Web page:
by Drew Baumgartner
This article contains SPOILERS. If you haven’t read the issue yet, proceed at your own risk!
I like spy stories enough, but I’d never claim to be a connoisseur of the genre. I’m sure there are countless subtle subgenres, but to my lay eyes, the most obvious division is between the sensationalized high adventure of, say, James Bond films, and the more grounded stories of intrigue and espionage of John le Carré’s novels. And I recognize that that’s a gross oversimplification, but the actual point I want to talk about is tone — while the later category takes itself super seriously, the former is much lighter and more fun (more recent Bond films notwithstanding), savoring terrible one-liners and groan-inducingly punny names. The Bond franchise has recently eschewed that lightness of tone in pursuit of something more serious, but Tales of Suspense 101 represents another approach; one where everyone agrees the situation is very serious, but the characters can’t help but be funny, anyway.
We got a big dose of that humor back in issue 100, as Clint’s internal monologue and general ineptitude made for some genuine laughs. Writer Matthew Rosenberg shifts to Bucky’s perspective for this issue, and while Bucky clearly presents a more polished, serious demeanor, his inner monologue makes clear that it’s somewhat of a front.
Just knowing that Bucky kind of agrees with Clint (but can’t admit it) goes a long way to humanizing a character who might otherwise come off as totally joyless. It’s a great way to get a laugh line out of a character who takes himself so seriously. Obviously, most of the humor here comes from the odd-couple pairing and Clint’s far less self-aware demeanor, but I’m so pleased that Rosenberg managed to soften Bucky in this way.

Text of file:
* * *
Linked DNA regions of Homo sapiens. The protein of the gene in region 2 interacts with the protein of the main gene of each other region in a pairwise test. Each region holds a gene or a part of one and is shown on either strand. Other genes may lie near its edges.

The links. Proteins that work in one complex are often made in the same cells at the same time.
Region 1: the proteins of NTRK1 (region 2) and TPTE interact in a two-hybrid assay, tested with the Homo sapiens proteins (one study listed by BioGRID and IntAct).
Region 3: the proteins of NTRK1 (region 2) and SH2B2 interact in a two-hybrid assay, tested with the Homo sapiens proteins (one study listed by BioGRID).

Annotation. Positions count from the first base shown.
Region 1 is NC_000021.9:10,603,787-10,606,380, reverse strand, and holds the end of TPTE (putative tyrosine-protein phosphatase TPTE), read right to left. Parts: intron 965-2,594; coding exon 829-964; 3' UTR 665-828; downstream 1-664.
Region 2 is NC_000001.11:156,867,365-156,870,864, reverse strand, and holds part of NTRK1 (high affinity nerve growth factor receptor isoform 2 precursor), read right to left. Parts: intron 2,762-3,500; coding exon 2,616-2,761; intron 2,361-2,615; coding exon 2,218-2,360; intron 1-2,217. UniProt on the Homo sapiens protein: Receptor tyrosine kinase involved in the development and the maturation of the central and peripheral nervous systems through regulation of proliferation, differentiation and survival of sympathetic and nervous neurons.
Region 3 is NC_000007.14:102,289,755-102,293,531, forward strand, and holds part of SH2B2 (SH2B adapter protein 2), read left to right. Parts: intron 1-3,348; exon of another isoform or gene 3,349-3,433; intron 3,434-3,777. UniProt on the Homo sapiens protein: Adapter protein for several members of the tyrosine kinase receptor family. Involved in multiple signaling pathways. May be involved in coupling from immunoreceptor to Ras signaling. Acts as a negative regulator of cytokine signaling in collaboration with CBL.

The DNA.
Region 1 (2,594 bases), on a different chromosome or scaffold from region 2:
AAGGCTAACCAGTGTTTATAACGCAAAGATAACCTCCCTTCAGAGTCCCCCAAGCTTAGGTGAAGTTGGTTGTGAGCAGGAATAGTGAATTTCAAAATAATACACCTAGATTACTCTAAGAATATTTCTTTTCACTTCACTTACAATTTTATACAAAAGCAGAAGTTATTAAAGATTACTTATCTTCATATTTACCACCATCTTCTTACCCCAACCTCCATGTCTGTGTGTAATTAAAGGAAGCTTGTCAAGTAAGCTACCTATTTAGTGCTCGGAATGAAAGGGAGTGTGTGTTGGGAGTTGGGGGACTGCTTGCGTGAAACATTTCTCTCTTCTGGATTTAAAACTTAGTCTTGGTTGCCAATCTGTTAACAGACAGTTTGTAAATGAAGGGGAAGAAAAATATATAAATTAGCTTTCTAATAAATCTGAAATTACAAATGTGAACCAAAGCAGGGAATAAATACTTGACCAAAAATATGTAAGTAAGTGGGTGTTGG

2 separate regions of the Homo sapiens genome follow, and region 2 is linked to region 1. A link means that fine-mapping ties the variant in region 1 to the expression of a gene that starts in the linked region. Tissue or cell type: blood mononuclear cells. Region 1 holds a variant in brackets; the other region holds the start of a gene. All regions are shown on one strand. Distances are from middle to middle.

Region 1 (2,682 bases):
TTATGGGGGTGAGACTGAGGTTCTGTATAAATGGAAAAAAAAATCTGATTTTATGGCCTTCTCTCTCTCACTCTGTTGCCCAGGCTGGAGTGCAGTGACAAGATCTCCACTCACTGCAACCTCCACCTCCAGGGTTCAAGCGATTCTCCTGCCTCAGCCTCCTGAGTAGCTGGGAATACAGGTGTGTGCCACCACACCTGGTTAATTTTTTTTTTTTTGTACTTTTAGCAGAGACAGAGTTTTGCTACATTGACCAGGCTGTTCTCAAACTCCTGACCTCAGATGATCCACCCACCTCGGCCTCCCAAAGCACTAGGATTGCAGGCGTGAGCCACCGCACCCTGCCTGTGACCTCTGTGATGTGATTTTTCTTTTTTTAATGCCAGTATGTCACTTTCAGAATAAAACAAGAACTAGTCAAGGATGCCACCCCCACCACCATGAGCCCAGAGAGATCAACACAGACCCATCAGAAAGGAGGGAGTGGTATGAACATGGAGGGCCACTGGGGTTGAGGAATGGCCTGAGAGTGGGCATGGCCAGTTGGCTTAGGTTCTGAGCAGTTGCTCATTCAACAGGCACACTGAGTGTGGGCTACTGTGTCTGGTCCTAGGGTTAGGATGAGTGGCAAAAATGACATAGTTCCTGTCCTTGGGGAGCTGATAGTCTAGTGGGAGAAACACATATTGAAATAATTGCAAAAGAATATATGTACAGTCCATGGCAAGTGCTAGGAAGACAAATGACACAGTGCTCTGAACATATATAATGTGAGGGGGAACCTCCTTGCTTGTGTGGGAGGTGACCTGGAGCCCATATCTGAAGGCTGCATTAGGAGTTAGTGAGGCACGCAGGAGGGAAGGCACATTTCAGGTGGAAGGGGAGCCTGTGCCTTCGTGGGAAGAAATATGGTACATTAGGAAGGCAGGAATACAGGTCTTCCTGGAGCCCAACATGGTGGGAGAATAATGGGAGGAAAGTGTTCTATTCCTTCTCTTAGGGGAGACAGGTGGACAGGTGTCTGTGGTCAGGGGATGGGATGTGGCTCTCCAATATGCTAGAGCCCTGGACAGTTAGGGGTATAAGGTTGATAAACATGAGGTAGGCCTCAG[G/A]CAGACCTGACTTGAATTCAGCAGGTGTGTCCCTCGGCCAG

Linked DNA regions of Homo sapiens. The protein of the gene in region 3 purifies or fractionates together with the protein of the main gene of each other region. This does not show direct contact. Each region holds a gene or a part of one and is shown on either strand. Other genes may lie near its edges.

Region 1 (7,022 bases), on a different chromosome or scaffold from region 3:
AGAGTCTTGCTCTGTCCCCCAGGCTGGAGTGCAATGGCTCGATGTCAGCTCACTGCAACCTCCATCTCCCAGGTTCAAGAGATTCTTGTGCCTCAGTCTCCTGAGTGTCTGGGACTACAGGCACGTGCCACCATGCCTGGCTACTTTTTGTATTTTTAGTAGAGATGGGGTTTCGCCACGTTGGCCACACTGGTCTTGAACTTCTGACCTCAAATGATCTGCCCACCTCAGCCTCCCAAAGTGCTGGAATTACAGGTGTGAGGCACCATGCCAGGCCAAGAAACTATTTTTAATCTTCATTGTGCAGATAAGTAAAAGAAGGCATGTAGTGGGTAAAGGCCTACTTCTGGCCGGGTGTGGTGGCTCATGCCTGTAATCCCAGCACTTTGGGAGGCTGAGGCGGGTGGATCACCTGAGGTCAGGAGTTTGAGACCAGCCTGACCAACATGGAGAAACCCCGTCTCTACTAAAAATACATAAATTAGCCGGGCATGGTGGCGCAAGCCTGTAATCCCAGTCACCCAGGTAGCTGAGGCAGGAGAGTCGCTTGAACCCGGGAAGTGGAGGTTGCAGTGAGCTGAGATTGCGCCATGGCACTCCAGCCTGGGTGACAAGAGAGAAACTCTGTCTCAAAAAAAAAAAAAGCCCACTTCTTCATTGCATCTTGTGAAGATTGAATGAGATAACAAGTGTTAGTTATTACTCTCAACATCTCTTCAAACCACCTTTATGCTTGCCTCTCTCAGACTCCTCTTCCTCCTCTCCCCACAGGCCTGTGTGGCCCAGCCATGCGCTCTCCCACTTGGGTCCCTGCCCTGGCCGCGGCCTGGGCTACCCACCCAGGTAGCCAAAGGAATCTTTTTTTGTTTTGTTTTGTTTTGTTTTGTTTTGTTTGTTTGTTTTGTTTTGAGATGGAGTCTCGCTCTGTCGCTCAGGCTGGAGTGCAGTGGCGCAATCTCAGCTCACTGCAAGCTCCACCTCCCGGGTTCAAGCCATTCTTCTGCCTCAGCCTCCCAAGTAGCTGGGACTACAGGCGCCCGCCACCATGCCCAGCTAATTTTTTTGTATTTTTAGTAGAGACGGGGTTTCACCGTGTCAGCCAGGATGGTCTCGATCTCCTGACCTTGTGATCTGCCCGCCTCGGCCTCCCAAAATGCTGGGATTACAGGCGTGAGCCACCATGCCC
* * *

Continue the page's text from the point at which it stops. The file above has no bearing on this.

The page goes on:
Of course, that lightness of tone might devolve into over-the-top nonsense were it not for Travel Foreman’s steady hand on art. We get moments of Clint picking and flicking boogers, sure, but Foreman can put real weight behind the action beats when the story demands it. That means some truly hard-hitting punches later in the issue, but for me, the real shock of the stakes here came as Skids drove off from that clandestine meeting.
There’s no sound effect as her car explodes, but with an explosion that forceful, we really don’t need it. I absolutely love the way the footprint of the car (and action around it) grows as we move across the page, from that small little rectangle in the first panel to almost a third of the vertical space in the last. It’s a subtle move that helps sell the motion as the car lifts into the air and then falls from the bridge. It’s vivid and visceral action, made all the more impactful by the lighter moments that surround it.
The conversation doesn’t stop there. What do you wanna talk about from this issue?